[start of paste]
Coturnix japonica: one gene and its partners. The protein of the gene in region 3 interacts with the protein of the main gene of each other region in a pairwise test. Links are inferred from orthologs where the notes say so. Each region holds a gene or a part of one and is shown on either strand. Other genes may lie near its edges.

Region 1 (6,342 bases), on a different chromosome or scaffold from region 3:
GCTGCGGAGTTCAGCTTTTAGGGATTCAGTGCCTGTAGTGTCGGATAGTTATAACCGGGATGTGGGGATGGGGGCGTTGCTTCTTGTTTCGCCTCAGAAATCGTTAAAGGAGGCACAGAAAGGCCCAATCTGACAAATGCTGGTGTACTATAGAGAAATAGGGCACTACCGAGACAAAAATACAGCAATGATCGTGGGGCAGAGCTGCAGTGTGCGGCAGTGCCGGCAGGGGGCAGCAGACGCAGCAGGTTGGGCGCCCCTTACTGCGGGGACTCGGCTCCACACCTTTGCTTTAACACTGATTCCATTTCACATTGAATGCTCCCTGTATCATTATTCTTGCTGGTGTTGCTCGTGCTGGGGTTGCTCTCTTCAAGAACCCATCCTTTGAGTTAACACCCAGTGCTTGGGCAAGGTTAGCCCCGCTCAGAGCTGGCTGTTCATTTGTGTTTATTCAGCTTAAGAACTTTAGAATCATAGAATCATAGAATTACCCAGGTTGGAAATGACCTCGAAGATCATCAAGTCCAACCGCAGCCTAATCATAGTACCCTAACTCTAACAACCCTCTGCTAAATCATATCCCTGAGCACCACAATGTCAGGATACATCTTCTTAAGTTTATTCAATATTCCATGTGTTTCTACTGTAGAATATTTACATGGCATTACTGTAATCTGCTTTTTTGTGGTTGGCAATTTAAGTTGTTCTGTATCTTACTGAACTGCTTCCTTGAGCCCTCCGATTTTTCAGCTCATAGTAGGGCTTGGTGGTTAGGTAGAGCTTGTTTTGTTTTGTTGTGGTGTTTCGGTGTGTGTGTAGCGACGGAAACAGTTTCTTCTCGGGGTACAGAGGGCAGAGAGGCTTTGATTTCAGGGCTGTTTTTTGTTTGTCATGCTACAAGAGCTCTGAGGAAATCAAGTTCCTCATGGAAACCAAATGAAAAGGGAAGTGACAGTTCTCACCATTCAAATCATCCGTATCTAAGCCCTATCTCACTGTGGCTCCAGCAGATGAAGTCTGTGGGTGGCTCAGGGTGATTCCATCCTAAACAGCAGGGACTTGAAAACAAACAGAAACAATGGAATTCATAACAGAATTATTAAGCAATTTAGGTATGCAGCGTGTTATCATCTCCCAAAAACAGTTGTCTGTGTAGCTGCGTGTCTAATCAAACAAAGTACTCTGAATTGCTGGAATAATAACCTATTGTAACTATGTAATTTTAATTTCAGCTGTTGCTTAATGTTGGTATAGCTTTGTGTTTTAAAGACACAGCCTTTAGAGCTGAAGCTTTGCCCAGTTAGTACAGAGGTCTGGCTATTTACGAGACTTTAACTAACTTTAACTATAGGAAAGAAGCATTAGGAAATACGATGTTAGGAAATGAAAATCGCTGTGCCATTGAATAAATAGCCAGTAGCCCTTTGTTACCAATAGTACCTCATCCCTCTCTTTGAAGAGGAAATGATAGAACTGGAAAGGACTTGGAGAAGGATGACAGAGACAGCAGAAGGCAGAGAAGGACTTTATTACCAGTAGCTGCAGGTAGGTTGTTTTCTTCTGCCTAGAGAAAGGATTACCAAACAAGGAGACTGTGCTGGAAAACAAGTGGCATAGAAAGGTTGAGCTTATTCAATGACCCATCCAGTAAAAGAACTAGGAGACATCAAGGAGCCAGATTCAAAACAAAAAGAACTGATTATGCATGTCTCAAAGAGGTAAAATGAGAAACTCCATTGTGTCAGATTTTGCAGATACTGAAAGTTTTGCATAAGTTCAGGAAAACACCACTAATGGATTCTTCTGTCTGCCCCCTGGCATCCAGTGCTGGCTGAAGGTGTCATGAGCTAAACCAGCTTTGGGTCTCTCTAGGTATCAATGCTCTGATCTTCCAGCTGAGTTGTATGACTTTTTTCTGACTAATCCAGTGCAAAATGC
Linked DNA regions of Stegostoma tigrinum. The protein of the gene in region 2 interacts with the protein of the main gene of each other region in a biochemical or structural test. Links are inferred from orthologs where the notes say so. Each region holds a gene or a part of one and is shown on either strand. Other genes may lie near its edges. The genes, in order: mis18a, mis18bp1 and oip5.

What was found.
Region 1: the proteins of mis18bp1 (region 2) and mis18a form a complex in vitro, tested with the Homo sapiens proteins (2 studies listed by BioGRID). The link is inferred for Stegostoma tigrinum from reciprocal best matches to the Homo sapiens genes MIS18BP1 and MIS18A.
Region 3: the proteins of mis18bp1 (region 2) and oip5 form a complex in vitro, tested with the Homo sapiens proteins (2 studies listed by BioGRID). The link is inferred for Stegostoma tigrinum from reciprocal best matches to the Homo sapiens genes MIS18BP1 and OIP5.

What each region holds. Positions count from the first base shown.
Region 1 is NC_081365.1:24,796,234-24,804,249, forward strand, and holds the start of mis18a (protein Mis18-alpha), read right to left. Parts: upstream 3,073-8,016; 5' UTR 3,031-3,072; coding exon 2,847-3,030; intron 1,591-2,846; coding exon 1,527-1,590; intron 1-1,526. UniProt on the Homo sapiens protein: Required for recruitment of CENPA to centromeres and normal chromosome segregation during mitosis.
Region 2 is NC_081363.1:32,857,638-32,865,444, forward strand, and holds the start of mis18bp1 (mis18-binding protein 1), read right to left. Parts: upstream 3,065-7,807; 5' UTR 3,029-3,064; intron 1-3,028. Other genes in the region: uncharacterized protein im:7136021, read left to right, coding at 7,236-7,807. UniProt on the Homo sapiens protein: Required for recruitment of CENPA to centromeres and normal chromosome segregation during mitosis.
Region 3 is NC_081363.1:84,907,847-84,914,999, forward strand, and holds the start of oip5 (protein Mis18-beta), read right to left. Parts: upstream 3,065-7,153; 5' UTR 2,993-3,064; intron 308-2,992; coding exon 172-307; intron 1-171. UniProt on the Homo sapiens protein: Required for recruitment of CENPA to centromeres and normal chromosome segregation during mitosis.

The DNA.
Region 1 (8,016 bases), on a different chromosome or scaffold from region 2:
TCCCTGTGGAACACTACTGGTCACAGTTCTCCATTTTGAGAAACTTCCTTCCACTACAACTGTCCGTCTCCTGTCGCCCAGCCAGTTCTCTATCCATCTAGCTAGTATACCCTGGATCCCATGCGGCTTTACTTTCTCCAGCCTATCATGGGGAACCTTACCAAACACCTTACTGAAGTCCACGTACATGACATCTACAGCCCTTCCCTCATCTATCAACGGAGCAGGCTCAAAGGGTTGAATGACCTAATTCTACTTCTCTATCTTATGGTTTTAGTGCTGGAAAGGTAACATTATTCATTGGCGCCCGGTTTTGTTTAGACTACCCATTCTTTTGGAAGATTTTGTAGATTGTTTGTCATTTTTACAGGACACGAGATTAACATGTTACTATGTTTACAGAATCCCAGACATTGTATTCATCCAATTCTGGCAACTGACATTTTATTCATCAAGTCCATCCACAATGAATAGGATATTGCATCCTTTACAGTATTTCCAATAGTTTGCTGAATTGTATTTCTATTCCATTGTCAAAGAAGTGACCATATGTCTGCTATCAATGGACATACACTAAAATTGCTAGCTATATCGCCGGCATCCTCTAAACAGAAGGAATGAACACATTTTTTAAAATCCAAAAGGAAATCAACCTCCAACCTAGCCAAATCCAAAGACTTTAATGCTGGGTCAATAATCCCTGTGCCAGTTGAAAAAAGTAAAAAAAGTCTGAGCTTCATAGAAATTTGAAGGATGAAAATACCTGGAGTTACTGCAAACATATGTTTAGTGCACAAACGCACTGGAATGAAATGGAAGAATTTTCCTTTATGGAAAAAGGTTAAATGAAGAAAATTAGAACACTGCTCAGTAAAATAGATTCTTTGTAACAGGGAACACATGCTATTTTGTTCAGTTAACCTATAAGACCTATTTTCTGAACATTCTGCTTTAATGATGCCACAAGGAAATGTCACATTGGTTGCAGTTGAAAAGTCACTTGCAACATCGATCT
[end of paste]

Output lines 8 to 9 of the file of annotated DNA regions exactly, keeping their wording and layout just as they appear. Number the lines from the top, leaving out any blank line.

What each region holds. Positions count from the first base shown.
Region 1 is NC_081365.1:24,796,234-24,804,249, forward strand, and holds the start of mis18a (protein Mis18-alpha), read right to left. Parts: upstream 3,073-8,016; 5' UTR 3,031-3,072; coding exon 2,847-3,030; intron 1,591-2,846; coding exon 1,527-1,590; intron 1-1,526. UniProt on the Homo sapiens protein: Required for recruitment of CENPA to centromeres and normal chromosome segregation during mitosis.